I confess I have not been inspired to write for three months. Perhaps it comes with spending so much time listening to and engaging with so many other people’s stories. Listening and “feeling” with others takes much mental and emotional energy – energy I love to give and grow from, so this is not a complaint. I also confess I struggle with putting my thoughts to the written word because, seriously, what do I have to offer the magnitude of blog traffic out there?
There has so much going on that has kept me in a prayerful stance – U.S. elections, trouble and suffering in the Middle East, loved ones battling ill health, anxiety and change. But there also have been joyful activities like travel to the Ukraine and Thanksgiving with my daughter and her growing family in Kentucky – expecting number five in May.
Ever since the kids left home, I have come to embrace a more contemplative Christmas. A time to cozy up near a warm fire, the light of the Christmas tree and the smell of candles burning. I did the hustle and bustle of Christmas for many years and now I am blessed to rebel against it – besides, my slowly aging body could not keep up that pace anymore – it is a divine mercy. We also enjoy celebrating our anniversary – 36 years tomorrow and Steve’s birthday on the 28th. A rich month. We usually have an “adoptee” with us over the holidays, but this time she comes after Christmas. So even more space has been granted to ponder the wonder of Christmas and Emmanuel – God with us.
What called me from the cave out into the open, you may ask? It was the British contextual Christmas devotional titled: Pilgrims to the Manger, exploring the wonder of God with us by Naomi Starkey. Taking this book off the shelf as soon as I got home from Kentucky helped me with my own re-entry back into the culture I have now lived for almost seven years. The passage was from Mark 10:17-30. It is the account of Jesus’ encounter with the rich young man wanting eternal life. Read excerpts of it with me…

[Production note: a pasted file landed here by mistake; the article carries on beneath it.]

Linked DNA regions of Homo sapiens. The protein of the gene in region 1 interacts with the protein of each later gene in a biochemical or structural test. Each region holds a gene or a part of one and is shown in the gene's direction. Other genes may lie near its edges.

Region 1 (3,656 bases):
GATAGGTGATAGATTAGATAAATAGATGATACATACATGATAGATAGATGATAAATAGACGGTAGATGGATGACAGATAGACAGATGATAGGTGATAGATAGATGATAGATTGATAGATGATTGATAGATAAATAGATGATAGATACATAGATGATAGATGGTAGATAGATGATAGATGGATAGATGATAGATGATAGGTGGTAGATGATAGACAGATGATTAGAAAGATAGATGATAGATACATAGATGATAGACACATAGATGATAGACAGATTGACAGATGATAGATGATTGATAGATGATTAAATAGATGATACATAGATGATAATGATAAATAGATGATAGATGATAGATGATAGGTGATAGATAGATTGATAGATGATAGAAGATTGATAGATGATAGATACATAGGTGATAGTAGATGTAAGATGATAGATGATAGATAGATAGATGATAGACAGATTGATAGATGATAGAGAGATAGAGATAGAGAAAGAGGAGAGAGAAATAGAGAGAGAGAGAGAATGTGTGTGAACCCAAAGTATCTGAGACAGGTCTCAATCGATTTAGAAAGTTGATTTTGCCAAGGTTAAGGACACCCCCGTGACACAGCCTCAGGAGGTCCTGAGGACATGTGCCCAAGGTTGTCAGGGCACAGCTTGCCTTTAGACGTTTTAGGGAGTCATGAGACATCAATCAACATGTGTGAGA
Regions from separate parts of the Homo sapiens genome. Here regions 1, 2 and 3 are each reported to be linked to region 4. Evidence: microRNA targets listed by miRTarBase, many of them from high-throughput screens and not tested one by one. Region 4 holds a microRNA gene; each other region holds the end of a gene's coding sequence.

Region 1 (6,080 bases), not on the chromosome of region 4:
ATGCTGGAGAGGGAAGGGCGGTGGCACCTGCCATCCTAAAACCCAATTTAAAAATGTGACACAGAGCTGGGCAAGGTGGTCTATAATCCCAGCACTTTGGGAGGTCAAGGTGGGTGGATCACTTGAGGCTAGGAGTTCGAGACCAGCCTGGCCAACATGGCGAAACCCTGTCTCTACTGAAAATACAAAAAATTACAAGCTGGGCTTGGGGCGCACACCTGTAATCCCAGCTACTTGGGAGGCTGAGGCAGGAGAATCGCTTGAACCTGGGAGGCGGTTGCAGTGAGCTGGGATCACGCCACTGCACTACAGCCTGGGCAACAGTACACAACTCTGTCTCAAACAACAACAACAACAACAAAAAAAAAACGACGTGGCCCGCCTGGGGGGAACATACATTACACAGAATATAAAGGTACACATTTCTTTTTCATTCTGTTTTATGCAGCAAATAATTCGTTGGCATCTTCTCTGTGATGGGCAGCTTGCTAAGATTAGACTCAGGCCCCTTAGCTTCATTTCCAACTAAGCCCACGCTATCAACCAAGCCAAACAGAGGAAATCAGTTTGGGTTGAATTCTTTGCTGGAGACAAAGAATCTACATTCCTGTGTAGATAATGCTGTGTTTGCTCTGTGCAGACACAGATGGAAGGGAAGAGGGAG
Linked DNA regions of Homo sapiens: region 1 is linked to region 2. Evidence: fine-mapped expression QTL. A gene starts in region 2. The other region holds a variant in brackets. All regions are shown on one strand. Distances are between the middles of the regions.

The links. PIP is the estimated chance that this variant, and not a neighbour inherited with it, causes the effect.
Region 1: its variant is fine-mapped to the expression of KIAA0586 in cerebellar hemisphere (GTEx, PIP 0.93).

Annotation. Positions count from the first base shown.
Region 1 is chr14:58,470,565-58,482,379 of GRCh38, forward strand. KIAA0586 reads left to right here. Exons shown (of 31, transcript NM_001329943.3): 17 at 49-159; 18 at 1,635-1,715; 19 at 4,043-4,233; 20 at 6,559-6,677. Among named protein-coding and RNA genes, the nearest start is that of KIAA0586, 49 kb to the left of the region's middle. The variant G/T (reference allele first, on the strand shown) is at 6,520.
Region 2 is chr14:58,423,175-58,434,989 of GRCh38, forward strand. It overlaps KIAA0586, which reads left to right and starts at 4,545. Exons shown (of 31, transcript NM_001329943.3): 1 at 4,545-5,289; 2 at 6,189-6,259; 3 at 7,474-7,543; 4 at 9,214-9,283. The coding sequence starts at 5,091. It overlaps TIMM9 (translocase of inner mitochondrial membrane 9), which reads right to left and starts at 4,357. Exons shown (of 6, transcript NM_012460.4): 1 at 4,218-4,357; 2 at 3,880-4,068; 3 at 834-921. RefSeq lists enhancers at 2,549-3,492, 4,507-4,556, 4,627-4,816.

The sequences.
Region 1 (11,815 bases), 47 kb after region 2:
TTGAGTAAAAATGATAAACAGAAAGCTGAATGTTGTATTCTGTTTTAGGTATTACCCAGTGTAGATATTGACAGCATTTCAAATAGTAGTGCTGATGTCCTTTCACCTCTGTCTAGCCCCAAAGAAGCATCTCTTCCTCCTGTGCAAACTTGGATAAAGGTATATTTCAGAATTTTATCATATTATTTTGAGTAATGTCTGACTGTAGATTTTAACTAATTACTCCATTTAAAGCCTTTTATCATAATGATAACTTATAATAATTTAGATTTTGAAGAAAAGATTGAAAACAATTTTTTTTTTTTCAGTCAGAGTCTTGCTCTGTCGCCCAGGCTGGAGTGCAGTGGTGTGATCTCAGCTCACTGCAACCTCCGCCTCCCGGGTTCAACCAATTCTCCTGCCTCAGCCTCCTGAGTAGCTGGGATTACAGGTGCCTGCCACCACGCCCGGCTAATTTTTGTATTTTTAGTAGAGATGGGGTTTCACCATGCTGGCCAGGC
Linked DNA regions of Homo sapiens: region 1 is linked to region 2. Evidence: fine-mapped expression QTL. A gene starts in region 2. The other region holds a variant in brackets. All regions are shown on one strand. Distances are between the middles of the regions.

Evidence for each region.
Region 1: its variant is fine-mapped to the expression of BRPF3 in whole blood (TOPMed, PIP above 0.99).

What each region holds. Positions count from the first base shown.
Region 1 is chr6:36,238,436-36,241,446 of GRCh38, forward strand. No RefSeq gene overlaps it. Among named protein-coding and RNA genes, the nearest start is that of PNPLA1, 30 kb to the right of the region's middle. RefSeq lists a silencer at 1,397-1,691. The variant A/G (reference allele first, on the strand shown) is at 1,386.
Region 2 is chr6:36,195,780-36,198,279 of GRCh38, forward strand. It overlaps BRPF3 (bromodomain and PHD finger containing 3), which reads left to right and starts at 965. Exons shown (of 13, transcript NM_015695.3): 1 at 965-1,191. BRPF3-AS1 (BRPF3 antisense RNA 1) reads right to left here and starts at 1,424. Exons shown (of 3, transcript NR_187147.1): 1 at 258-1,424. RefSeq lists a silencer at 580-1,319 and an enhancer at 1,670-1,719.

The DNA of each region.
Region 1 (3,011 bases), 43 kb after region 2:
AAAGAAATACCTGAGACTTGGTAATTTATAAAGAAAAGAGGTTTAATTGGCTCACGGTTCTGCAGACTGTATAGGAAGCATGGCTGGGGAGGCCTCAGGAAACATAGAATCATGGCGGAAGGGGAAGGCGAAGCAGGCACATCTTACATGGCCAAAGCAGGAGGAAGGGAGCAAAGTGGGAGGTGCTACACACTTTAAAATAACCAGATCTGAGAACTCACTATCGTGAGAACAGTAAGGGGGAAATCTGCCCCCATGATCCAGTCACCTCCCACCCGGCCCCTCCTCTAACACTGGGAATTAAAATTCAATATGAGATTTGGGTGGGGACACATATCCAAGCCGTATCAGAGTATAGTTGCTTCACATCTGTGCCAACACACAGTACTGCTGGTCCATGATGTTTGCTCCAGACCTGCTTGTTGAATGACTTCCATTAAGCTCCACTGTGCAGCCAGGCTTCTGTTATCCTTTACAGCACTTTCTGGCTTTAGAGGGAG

The Rich Man
17 As Jesus was starting out on his way to Jerusalem, a man came running up to him, knelt down, and asked, “Good Teacher, what must I do to inherit eternal life?”
21 Looking at the man, Jesus felt genuine love for him. “There is still one thing you haven’t done,” he told him. “Go and sell all your possessions and give the money to the poor, and you will have treasure in heaven. Then come, follow me.”
22 At this the man’s face fell, and he went away sad, for he had many possessions.
23 Jesus looked around and said to his disciples, “How hard it is for the rich to enter the Kingdom of God!”
28 Then Peter began to speak up. “We’ve given up everything to follow you,” he said.
29 “Yes,” Jesus replied, “and I assure you that everyone who has given up house or brothers or sisters or mother or father or children or property, for my sake and for the Good News, 30 will receive now in return a hundred times as many houses, brothers, sisters, mothers, children, and property—along with persecution. And in the world to come that person will have eternal life.
What stirs in your hearts when reading this passage? Truly, most people reading my words are in the rich category. How do I define rich? If we have choices, we are rich. But this aspect of the story is not what struck me…it was Jesus’ response to Peter…read again verse 29-30 above.
The Summer of 2017 will mark my husband and my 20th year mark since selling our nice Colorado dream family home and moving away from our loving family, friends and supportive churches. More than half of these years have also separated us from our children and now our grandchildren geographically. Since leaving we have only moved five times – much fewer than most missionaries or cross-cultural workers- something I thank God for as He knows I love to minister out of my space.
There are times when the ache of separation takes over, but mostly, I thank God for all the people, places, and supportive communities we have had the blessing to be loved by and to love on. Our lives are so much richer for it. I pray that those who have been “adopted” into our family and hearts read this knowing that you have been a part of God’s promised blessing. You have comforted us when we have felt misunderstood and given us a sense of belonging even though we are “those Americans”.
Living under God’s economy and led by His calling has made it easier to relinquish when He calls us to give up something. He owns everything anyway – our lives, our stuff, and our plans. He is the Good Shepherd. He has been faithful and He has been Emmanuel – God with us through every tearful goodbye and every joyful hello.
So with that, I wish you all a Merry Christmas praying you experience that encounter with God as Emmanuel piercing through the busyness, or loneliness, or physical pain… discovering comfort that heals, calms, and reminds you that you are loved and treasured. “For God so loved the world, that He gave His only begotten Son, so that everyone who believes in Him will not perish but have eternal life.” (John 3:16) Now that is something to celebrate!
He has set eternity in our hearts! There is joy now and more to come…
P.S. – I especially love my combination tea at this time of year – Good Earth Tea blend with regular British Black tea with some warm milk…yummy! And listening to the gentle tinkle of this family treasure candle set.